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       For over half a century, Polisher Research Institute has earned a reputation for innovation and excellence in gerontological research. The Institute provides national leadership in improving the quality of life of older persons through the study of social and behavioral aspects of aging.

       The Institute is an integral part of the Madlyn and Leonard Abramson Center for Jewish Life, formerly Philadelphia Geriatric Center (PGC), a national leader in geriatric care. Through its ties to the Center, the Institute provides unique clinical and research opportunities in a range of long term care settings.


       Our nationally recognized Institute was founded in 1959 as the first research center in the U.S. to be sponsored by a geriatric facility. The Institute is named for the late Edward N. Polisher, Esq. (1902-2004), who was an honorary vice president of the Center's board of directors, and his late wife, Esther. Mr. Polisher, who was involved with the Center for more than 30 years, and devoted himself to improving the well-being of the elderly through the Center's many programs and research efforts.

       Known for its pioneering research into the psychological, social, and medical aspects of aging, the Polisher Research Institute became the first in the country to design environments for nursing home residents with Alzheimer's disease. Institute researchers advanced the concepts of "case management" and of a "continuum of care" for the aged and developed numerous standardized tools for assessing older people's quality of life. Their research has inspired the design and environment of our campus' residential areas and influenced specialized housing for the aged throughout the country.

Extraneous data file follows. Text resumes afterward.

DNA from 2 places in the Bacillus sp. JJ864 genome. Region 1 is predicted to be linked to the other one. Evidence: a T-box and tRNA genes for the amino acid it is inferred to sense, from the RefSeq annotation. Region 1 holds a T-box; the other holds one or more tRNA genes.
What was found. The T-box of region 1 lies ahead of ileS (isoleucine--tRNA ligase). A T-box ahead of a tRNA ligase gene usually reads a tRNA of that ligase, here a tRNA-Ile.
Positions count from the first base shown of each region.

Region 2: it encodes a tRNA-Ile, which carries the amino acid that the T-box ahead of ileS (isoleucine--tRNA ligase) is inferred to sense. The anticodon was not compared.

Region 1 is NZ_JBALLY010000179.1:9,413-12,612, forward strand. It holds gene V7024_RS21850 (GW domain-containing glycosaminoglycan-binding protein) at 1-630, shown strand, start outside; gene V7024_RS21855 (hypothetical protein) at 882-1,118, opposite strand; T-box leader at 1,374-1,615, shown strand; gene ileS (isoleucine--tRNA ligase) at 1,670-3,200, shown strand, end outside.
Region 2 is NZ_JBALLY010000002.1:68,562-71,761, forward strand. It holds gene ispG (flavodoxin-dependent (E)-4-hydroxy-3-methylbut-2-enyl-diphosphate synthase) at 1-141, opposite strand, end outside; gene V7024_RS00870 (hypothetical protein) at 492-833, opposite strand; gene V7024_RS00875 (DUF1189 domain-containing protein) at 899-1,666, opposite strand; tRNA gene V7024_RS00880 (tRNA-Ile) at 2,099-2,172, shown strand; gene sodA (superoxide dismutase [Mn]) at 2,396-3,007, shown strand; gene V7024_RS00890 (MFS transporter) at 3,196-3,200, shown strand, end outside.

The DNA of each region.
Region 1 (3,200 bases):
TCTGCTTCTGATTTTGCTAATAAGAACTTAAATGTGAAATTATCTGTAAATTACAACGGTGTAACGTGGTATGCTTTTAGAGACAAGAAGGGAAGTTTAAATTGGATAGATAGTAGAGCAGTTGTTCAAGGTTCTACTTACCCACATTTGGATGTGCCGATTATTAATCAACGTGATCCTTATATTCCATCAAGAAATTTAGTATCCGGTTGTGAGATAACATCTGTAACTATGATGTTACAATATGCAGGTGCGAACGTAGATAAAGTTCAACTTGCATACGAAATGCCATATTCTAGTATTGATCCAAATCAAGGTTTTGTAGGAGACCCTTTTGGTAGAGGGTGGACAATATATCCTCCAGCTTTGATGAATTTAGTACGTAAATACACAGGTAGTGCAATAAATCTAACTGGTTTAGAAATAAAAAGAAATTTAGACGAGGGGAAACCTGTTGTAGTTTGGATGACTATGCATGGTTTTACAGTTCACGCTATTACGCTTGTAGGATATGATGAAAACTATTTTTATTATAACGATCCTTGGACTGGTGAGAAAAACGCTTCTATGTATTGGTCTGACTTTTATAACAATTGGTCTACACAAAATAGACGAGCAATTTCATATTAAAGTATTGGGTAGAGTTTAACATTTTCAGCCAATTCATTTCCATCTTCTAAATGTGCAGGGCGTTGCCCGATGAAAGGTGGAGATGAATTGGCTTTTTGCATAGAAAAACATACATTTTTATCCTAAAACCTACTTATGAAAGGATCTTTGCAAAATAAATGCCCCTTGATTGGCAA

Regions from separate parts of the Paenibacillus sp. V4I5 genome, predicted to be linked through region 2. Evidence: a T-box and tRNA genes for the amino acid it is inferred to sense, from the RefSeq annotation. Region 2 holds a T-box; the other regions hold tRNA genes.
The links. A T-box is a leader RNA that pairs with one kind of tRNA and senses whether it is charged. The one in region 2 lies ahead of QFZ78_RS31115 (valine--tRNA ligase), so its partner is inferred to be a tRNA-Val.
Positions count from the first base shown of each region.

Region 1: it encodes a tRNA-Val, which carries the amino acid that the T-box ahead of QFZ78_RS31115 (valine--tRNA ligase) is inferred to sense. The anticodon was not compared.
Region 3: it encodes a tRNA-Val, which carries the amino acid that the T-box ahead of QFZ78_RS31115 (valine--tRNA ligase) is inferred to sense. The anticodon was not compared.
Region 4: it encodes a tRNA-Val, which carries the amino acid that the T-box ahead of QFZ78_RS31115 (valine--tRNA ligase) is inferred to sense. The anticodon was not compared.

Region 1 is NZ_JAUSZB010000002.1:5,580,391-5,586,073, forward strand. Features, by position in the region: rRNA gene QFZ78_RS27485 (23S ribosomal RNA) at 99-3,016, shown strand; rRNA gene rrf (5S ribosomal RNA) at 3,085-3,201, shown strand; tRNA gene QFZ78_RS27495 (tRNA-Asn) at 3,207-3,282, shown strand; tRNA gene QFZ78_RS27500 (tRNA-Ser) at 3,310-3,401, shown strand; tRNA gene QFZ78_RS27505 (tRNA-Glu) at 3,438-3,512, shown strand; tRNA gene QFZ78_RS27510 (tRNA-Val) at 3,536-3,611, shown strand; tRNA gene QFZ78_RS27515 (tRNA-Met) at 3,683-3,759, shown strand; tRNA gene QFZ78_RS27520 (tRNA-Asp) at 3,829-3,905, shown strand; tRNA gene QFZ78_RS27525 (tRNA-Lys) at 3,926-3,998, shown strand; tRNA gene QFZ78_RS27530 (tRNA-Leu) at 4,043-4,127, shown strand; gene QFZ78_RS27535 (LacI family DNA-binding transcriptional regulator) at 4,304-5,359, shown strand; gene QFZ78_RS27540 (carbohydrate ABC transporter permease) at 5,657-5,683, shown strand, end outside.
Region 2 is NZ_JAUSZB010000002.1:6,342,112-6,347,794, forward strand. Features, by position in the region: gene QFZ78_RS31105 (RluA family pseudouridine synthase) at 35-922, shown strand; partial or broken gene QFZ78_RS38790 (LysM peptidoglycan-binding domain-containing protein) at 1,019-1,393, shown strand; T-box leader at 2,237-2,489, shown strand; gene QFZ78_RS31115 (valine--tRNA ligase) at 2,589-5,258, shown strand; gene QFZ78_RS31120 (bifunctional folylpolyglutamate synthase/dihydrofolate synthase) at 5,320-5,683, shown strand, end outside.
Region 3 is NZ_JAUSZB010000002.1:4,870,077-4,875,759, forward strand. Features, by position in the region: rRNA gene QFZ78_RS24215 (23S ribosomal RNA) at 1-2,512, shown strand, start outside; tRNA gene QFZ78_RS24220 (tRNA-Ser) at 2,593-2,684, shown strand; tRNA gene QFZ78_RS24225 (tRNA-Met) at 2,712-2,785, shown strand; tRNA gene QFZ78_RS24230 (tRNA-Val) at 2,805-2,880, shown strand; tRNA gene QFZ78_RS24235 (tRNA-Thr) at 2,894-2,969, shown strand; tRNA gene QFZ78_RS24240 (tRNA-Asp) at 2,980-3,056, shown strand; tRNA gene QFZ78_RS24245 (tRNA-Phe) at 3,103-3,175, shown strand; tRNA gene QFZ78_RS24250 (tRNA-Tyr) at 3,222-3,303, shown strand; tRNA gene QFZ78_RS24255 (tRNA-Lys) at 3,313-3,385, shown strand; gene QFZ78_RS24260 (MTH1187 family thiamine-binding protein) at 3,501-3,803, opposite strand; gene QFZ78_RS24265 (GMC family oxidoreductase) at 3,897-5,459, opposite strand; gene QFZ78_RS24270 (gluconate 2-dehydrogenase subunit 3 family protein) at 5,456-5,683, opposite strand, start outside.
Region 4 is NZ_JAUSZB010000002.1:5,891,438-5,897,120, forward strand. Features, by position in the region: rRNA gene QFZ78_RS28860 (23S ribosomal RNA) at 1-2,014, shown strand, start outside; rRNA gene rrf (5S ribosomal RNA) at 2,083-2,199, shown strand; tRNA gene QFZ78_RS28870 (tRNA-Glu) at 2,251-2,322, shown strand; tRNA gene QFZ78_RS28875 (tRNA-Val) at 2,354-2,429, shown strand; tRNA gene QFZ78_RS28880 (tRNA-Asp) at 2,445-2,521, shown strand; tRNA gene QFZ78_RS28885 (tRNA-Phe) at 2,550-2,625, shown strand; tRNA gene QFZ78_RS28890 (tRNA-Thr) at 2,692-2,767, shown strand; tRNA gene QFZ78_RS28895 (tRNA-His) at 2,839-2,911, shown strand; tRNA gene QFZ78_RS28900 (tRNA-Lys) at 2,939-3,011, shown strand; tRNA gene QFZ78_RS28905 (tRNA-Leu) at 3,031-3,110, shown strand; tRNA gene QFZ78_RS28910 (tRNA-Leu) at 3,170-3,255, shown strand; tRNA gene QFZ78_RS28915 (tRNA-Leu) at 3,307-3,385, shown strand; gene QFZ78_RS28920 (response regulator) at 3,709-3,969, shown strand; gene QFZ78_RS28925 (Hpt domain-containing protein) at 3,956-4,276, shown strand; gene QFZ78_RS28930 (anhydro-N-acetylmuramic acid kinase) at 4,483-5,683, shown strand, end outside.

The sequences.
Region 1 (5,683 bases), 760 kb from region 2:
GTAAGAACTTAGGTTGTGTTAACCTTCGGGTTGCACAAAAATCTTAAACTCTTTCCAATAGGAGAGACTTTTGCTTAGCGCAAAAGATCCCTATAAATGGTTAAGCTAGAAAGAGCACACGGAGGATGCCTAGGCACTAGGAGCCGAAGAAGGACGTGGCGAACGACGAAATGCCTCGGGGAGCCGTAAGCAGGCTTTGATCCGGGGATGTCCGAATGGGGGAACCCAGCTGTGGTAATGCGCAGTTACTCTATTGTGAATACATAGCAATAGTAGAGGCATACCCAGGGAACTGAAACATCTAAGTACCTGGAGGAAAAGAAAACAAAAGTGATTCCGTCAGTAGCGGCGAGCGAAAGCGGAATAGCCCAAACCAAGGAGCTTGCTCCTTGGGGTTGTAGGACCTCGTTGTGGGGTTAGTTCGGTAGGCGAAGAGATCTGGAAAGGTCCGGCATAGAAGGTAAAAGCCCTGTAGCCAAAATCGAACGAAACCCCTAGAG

Current Research

       Today, Polisher Research Institute scientists are helping to improve the quality of life of seniors by testing groundbreaking concepts in the care of older people, particularly those living with Alzheimer's disease and dementia. The Institute's faculty members publish widely and participate in seminars, conferences, and advisory councils throughout the world. Through their work, they also seek to understand the broader implications of the changing healthcare needs of America's aging population.


       Translating research into practice is a hallmark of the Institute. Resources developed at the Institute for professionals engaged in long-term care include geriatric assessment tools, educational web sites, program manuals, and videos.


       We are an interdisciplinary research team representing clinical psychology, human development, nursing, cultural anthropology, and statistics. Historically the composition of this group has also included demography, epidemiology, occupational therapy, sociology, and social work.